So this is the point where people say, “Okay, he walked away from God, but so what? It made life harder? It made it so they could have kids?” But I don’t think that’s really a complete picture of the sheer magnitude of this choice.
The consequence for the fall was death, yes, but it was also walking away from God. And God is the personification of everything good.I think that’s why Mormon says:
all things which are good cometh of Christ; otherwise men were fallen, and there could no good thing come unto them.
He’s indicating that literally every good thing is thanks to God. That means that falling away from God is falling away from literally every good thing.
Not just weeds growing in your corn fields. Not just labor pains. Not just death. By rejecting God and accepting Satan’s temptations and the fall, the consequence is not just death but no life. No joy. No happiness. No peace. Nothing that can be called “good.”
Am I making sense here? If Adam and Eve had instantly collapsed in death, and the earth plunged into the sun immediately after the forbidden fruit were eaten it would have been entirely appropriate.
Before the fall: this is Christ’s creation. Nothing imperfect exists here. Only the potential for imperfection according to our agency. After the fall: absolutely no promise of anything good. Ever.
We. Should. All. Be. Dead.
Or writhing in the torture pits of Shiwan Khan. Or mutated by galactic radiation belts. Or crushed by a meteor. Bottom line: we have absolutely no reason to think that this fallen world would be anything approaching nice.
The shocking thing isn’t “why do bad things happen to good people?” it’s, “Why the heck am I even breathing?”
King Benjamin knew the answer to this question:
[God] is preserving you from day to day, by lending you breath, that ye may live and move and do according to your own will, and even supporting you from one moment to another…
Lehi also spoke about this:
the days of the children of men were prolonged, according to the will of God, that they might repent while in the flesh; wherefore, their state became a state of probation, and their time was lengthened, according to the commandments which the Lord God gave unto the children of men. For he gave commandment that all men must repent; for he showed unto all men that they were lost, because of the transgression of their parents.
This life – this whole earth – is a grace period between the Fall of Adam and the consequences of that Fall. Every breath, every kind word, every act of service, every painting, every song, every good book, your job, your family, literally anything you can think of that is good is thanks to God holding back the consequences of the Fall.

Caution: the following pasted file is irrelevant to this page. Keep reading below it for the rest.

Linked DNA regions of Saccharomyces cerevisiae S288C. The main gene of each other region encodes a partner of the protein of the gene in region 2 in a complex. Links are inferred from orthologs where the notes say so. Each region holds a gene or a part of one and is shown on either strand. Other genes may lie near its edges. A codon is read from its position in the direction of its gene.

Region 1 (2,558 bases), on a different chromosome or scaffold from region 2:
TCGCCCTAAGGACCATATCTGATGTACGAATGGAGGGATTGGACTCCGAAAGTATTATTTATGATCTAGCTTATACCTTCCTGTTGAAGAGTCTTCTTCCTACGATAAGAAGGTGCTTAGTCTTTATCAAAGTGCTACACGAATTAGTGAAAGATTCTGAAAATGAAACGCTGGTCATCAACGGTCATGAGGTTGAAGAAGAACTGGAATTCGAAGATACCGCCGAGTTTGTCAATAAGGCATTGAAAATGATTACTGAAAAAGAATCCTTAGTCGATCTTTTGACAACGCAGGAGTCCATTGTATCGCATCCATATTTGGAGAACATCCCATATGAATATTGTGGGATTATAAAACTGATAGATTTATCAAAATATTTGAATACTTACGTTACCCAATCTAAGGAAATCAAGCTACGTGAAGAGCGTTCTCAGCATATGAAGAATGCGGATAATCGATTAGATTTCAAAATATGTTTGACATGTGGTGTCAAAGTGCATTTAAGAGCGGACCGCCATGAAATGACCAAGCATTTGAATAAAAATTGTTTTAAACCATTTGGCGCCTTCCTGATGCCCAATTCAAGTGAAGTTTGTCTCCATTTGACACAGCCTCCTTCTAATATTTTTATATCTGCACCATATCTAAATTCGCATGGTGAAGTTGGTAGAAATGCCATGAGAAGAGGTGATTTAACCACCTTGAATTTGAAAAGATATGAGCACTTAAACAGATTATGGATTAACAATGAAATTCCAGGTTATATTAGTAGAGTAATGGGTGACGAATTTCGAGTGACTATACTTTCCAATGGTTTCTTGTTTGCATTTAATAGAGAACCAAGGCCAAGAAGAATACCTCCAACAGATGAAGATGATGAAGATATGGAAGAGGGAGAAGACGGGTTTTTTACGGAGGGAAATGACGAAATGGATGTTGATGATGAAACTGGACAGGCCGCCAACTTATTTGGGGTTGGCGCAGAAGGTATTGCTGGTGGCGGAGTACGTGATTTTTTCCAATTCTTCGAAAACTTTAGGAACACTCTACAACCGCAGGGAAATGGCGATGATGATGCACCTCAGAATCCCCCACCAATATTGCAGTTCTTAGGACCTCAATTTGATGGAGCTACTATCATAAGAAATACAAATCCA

Part 4: Taking Credit, Taking the Blame.
According to psychologists, our minds hare “hyper-attuned” to seeking out an agent behind suffering. When no immediate moral agent for suffering is evident, we tend to look at God without even thinking about it. In one survey, respondents easily identified God as the person with the most agency and least experience, meaning he was the most free to act in relation to suffering, but never the recipient of harm. Moral Typecasting Theory says that once we “cast” God in the role of perpetrator (or “agent”), we have a very difficult time re-casting him as victim, or sufferer.
This leads people to accuse God of being unjust, or lacking in power. Surely, they reason, if God had power to help, he would help.
Yet even as these voices accuse God, they also identify the justice of God’s ability to suffer with us.
Because Jesus Christ is the creator of this world – the ultimate agent, he has the ability to take full responsibility for it. His world, his fault. And he does . I think that that’s what all those verses in the scriptures are hinting at. He’s not claiming he manipulated the mind or heart of Pharaoh, but he’s willing and able to take the blame for what Pharaoh is about to do, and ultimately pay the price for it.
He’s not saying he stirred up Israel’s enemies against their own agency, but as the ultimate agent, he is taking the blame for it.
God stood by and allowed Adam and Eve to choose a world full of randomness, cruelty, and injustice. Therefore he is able to place himself “on the hook” for everything that happens here.
But not only does he take responsibility for every last bit of injustice, pain, suffering, and death, but he also allows us to receive the blessings for all the good we do! He could just as easily take responsibility for every act of human kindness, every pile of firewood chopped by the scouts, every great piece of art or moment of compassion. But he doesn’t. He lets us keep that. He helps us grow those traits in ourselves. When Christ says “look what I did” he only takes credit for the flaws and the sins.
Part 5: Our Choice
So, here we are, on the slopes of Mount Tambora. The ash cloud is stretching past the horizon and millions of people are about to experience a micro-ice-age, with crops lost and lives disrupted. Some may die. Some will move to New York State. What do you do with that information?
The reality is that you choose.
Do you need to find the ultimate agent of this injustice? Then blame God. It’s appropriate and he even lets us do it. When we pray for meaning God doesn’t hesitate to involve himself in our search. He accepts his role as ultimate agent whenever we need him to.